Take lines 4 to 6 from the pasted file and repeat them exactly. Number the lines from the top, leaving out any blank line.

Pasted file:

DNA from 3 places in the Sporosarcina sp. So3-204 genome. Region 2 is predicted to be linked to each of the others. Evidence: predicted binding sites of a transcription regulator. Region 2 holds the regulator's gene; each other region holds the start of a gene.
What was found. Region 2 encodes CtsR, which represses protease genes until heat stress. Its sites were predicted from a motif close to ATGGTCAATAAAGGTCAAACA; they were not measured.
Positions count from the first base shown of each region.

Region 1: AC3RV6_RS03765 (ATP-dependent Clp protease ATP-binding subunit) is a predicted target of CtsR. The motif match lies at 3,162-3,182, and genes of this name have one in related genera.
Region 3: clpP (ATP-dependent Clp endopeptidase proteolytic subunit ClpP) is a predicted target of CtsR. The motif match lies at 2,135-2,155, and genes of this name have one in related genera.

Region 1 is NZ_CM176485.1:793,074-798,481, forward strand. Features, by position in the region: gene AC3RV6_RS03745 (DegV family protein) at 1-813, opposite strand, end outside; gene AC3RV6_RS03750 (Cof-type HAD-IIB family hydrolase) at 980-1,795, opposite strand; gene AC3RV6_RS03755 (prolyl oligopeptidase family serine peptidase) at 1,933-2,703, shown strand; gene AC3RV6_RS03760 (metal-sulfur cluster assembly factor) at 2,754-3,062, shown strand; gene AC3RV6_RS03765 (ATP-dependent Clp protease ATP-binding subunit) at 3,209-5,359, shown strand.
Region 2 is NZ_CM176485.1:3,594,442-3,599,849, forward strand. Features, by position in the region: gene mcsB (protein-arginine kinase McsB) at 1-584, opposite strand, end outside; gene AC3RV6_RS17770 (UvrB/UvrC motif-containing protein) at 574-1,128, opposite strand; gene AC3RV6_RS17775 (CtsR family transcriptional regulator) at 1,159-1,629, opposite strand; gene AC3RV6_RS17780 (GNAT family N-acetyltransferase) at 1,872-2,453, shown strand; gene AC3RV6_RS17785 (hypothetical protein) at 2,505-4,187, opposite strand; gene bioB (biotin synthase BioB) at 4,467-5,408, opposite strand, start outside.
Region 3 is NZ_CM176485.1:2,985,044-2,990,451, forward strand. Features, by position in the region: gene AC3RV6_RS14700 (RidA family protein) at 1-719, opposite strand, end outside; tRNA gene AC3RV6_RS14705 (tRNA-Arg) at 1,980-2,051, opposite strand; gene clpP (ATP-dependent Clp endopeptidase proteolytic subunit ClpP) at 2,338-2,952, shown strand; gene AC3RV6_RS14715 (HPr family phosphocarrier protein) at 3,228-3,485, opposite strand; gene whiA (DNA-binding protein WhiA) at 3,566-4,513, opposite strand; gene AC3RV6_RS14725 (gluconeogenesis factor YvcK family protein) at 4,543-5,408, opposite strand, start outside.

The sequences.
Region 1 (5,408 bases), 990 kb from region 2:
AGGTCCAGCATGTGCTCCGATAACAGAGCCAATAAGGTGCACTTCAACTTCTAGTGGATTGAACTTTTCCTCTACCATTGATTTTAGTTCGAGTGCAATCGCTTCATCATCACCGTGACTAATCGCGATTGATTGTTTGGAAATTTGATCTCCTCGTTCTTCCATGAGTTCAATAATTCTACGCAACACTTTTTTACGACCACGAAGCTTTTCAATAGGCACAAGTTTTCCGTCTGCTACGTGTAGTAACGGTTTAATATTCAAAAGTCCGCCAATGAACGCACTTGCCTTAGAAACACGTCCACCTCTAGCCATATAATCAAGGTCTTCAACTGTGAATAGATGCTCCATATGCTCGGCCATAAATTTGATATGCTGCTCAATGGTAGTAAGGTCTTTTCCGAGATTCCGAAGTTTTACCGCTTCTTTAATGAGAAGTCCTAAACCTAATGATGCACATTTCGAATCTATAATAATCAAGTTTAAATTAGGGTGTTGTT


Region 1: AC3RV6_RS03765 (ATP-dependent Clp protease ATP-binding subunit) is a predicted target of CtsR. The motif match lies at 3,162-3,182, and genes of this name have one in related genera.
Region 3: clpP (ATP-dependent Clp endopeptidase proteolytic subunit ClpP) is a predicted target of CtsR. The motif match lies at 2,135-2,155, and genes of this name have one in related genera.

Region 1 is NZ_CM176485.1:793,074-798,481, forward strand. Features, by position in the region: gene AC3RV6_RS03745 (DegV family protein) at 1-813, opposite strand, end outside; gene AC3RV6_RS03750 (Cof-type HAD-IIB family hydrolase) at 980-1,795, opposite strand; gene AC3RV6_RS03755 (prolyl oligopeptidase family serine peptidase) at 1,933-2,703, shown strand; gene AC3RV6_RS03760 (metal-sulfur cluster assembly factor) at 2,754-3,062, shown strand; gene AC3RV6_RS03765 (ATP-dependent Clp protease ATP-binding subunit) at 3,209-5,359, shown strand.